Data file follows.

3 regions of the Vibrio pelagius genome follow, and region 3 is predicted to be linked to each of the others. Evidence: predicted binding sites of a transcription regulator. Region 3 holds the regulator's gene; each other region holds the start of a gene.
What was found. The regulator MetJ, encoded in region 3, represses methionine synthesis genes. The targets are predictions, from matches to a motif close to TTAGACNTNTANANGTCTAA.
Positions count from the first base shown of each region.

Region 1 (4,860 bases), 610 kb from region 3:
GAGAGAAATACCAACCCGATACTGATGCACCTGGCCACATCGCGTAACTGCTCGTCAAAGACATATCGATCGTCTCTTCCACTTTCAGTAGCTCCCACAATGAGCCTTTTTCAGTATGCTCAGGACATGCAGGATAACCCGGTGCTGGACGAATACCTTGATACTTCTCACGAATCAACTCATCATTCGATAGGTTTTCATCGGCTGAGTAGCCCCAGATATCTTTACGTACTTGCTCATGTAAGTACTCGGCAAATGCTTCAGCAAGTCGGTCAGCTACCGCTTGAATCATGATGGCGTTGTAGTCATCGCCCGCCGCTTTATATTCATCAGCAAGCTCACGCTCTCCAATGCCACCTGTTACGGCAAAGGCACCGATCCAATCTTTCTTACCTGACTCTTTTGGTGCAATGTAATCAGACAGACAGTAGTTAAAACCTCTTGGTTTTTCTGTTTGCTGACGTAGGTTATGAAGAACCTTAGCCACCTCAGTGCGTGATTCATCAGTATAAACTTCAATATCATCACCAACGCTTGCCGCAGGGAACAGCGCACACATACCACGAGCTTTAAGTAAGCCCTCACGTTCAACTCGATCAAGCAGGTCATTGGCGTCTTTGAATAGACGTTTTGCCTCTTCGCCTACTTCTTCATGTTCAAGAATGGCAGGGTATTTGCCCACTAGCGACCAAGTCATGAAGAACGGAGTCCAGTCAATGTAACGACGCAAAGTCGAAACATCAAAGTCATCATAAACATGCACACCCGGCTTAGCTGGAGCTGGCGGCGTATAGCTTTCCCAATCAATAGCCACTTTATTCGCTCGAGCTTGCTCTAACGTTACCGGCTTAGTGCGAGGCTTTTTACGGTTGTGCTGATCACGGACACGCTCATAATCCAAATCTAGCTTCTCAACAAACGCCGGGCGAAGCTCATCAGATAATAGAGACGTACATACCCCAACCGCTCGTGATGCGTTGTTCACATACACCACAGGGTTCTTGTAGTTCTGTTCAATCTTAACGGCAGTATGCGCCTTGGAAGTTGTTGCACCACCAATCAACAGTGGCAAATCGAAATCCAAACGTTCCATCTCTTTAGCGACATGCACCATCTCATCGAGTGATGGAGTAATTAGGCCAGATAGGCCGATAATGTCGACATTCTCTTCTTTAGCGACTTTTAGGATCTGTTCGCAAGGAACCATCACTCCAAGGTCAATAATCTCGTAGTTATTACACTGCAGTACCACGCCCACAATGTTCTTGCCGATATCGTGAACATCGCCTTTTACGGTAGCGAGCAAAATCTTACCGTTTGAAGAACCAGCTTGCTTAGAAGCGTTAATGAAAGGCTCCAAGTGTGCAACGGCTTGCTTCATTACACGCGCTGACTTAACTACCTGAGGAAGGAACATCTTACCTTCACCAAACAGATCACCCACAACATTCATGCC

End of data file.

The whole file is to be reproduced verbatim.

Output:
3 regions of the Vibrio pelagius genome follow, and region 3 is predicted to be linked to each of the others. Evidence: predicted binding sites of a transcription regulator. Region 3 holds the regulator's gene; each other region holds the start of a gene.
What was found. The regulator MetJ, encoded in region 3, represses methionine synthesis genes. The targets are predictions, from matches to a motif close to TTAGACNTNTANANGTCTAA.
Positions count from the first base shown of each region.

Region 1 (4,860 bases), 610 kb from region 3:
GAGAGAAATACCAACCCGATACTGATGCACCTGGCCACATCGCGTAACTGCTCGTCAAAGACATATCGATCGTCTCTTCCACTTTCAGTAGCTCCCACAATGAGCCTTTTTCAGTATGCTCAGGACATGCAGGATAACCCGGTGCTGGACGAATACCTTGATACTTCTCACGAATCAACTCATCATTCGATAGGTTTTCATCGGCTGAGTAGCCCCAGATATCTTTACGTACTTGCTCATGTAAGTACTCGGCAAATGCTTCAGCAAGTCGGTCAGCTACCGCTTGAATCATGATGGCGTTGTAGTCATCGCCCGCCGCTTTATATTCATCAGCAAGCTCACGCTCTCCAATGCCACCTGTTACGGCAAAGGCACCGATCCAATCTTTCTTACCTGACTCTTTTGGTGCAATGTAATCAGACAGACAGTAGTTAAAACCTCTTGGTTTTTCTGTTTGCTGACGTAGGTTATGAAGAACCTTAGCCACCTCAGTGCGTGATTCATCAGTATAAACTTCAATATCATCACCAACGCTTGCCGCAGGGAACAGCGCACACATACCACGAGCTTTAAGTAAGCCCTCACGTTCAACTCGATCAAGCAGGTCATTGGCGTCTTTGAATAGACGTTTTGCCTCTTCGCCTACTTCTTCATGTTCAAGAATGGCAGGGTATTTGCCCACTAGCGACCAAGTCATGAAGAACGGAGTCCAGTCAATGTAACGACGCAAAGTCGAAACATCAAAGTCATCATAAACATGCACACCCGGCTTAGCTGGAGCTGGCGGCGTATAGCTTTCCCAATCAATAGCCACTTTATTCGCTCGAGCTTGCTCTAACGTTACCGGCTTAGTGCGAGGCTTTTTACGGTTGTGCTGATCACGGACACGCTCATAATCCAAATCTAGCTTCTCAACAAACGCCGGGCGAAGCTCATCAGATAATAGAGACGTACATACCCCAACCGCTCGTGATGCGTTGTTCACATACACCACAGGGTTCTTGTAGTTCTGTTCAATCTTAACGGCAGTATGCGCCTTGGAAGTTGTTGCACCACCAATCAACAGTGGCAAATCGAAATCCAAACGTTCCATCTCTTTAGCGACATGCACCATCTCATCGAGTGATGGAGTAATTAGGCCAGATAGGCCGATAATGTCGACATTCTCTTCTTTAGCGACTTTTAGGATCTGTTCGCAAGGAACCATCACTCCAAGGTCAATAATCTCGTAGTTATTACACTGCAGTACCACGCCCACAATGTTCTTGCCGATATCGTGAACATCGCCTTTTACGGTAGCGAGCAAAATCTTACCGTTTGAAGAACCAGCTTGCTTAGAAGCGTTAATGAAAGGCTCCAAGTGTGCAACGGCTTGCTTCATTACACGCGCTGACTTAACTACCTGAGGAAGGAACATCTTACCTTCACCAAACAGATCACCCACAACATTCATGCC